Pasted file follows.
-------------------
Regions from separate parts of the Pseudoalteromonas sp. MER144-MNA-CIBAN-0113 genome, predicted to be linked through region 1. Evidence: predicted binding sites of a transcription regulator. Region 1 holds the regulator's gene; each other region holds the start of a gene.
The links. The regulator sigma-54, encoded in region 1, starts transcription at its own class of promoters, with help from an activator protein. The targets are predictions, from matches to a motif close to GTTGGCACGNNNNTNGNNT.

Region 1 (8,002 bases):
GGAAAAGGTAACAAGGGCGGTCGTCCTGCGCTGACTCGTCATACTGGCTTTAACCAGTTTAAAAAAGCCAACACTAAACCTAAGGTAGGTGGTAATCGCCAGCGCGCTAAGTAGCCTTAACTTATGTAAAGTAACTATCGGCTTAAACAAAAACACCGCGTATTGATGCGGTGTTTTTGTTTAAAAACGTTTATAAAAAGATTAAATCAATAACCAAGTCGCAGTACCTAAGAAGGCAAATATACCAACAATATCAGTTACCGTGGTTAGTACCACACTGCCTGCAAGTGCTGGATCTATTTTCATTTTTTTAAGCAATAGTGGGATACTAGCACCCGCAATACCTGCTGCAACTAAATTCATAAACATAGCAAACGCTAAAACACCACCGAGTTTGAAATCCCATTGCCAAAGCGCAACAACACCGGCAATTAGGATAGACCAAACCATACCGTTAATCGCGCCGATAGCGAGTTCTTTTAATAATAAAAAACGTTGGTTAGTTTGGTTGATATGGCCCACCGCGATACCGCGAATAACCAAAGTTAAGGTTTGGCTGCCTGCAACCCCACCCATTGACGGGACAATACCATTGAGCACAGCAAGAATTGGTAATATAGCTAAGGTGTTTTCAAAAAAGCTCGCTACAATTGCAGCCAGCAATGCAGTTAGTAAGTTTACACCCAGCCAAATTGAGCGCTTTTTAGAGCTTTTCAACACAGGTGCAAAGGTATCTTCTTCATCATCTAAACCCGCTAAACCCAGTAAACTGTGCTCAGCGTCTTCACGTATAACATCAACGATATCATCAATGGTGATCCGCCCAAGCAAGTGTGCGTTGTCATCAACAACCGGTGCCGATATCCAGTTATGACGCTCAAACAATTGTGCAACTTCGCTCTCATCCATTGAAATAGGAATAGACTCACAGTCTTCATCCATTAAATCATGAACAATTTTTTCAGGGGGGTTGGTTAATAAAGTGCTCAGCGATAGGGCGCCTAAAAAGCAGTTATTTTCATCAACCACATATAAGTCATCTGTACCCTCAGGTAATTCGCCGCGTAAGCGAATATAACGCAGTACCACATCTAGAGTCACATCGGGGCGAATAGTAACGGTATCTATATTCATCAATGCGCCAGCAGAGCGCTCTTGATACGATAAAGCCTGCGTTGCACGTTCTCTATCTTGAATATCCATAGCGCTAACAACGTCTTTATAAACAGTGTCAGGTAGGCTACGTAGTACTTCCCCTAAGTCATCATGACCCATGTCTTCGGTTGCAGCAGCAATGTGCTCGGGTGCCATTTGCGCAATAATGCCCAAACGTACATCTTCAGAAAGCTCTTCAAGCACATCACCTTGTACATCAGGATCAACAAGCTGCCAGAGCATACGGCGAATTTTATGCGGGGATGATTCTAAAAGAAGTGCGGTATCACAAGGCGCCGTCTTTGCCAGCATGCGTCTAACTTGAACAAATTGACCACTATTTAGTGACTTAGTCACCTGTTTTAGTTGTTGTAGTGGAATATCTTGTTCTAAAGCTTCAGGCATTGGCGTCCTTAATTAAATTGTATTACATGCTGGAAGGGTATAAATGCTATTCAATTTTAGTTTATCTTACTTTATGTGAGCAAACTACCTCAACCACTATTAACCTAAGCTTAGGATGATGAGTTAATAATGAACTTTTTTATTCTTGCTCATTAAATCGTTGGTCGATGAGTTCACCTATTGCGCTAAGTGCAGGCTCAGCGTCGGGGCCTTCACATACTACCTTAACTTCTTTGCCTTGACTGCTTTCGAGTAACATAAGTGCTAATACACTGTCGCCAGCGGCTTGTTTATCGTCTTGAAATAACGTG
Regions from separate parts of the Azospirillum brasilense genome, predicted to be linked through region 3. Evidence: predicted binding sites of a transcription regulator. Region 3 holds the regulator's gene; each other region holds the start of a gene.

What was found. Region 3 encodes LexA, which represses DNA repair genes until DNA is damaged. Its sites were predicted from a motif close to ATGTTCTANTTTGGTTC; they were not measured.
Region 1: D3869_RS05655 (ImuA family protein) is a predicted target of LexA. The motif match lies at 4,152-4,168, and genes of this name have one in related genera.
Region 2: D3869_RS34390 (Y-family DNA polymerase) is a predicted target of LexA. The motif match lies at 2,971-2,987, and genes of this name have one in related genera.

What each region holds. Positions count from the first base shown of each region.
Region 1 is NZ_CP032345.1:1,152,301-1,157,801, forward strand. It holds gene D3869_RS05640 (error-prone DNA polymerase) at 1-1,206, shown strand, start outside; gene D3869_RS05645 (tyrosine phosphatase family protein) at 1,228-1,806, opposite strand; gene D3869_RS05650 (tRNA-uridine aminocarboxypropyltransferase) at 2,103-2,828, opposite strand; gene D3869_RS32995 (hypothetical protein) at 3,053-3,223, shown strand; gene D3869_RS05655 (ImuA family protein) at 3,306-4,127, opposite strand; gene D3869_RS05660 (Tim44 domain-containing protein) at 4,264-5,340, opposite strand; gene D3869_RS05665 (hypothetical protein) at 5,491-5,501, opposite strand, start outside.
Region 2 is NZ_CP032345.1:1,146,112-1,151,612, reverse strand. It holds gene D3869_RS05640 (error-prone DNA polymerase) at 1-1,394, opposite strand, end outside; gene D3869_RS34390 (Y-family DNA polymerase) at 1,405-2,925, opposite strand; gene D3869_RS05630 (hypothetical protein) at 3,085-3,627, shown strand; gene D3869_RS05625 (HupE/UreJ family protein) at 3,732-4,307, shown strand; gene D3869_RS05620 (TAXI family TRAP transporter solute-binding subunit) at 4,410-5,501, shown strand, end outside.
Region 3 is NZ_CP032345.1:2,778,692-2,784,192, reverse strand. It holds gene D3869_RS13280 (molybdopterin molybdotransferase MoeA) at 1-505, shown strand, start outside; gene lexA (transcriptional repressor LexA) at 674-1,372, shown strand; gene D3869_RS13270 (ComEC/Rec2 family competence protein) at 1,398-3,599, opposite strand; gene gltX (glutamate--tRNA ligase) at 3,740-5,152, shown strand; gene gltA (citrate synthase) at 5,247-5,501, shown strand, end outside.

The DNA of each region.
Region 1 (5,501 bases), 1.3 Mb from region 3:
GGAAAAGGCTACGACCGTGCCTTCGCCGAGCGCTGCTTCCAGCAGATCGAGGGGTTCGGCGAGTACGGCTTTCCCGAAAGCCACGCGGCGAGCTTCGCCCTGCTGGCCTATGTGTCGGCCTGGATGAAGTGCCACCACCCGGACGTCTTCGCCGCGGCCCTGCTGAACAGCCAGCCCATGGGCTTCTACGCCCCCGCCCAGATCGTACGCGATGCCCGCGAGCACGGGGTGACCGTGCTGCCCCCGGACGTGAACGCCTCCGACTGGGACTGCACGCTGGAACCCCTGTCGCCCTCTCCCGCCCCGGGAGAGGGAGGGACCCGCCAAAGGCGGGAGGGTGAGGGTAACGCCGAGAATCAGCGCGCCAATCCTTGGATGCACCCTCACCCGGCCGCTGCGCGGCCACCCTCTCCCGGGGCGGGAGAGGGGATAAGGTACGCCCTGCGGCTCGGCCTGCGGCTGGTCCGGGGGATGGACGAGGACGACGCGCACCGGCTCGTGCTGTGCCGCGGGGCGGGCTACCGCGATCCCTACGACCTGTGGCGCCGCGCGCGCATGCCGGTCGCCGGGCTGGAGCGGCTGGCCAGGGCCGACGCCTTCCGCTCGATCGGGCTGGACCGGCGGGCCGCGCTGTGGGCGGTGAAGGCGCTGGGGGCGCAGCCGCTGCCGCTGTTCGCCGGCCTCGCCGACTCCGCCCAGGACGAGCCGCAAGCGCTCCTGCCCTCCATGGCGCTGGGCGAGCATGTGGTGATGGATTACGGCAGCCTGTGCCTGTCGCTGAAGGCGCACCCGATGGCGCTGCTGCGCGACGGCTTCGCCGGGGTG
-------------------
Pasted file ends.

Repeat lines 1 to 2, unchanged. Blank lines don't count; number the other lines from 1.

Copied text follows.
Regions from separate parts of the Pseudoalteromonas sp. MER144-MNA-CIBAN-0113 genome, predicted to be linked through region 1. Evidence: predicted binding sites of a transcription regulator. Region 1 holds the regulator's gene; each other region holds the start of a gene.
The links. The regulator sigma-54, encoded in region 1, starts transcription at its own class of promoters, with help from an activator protein. The targets are predictions, from matches to a motif close to GTTGGCACGNNNNTNGNNT.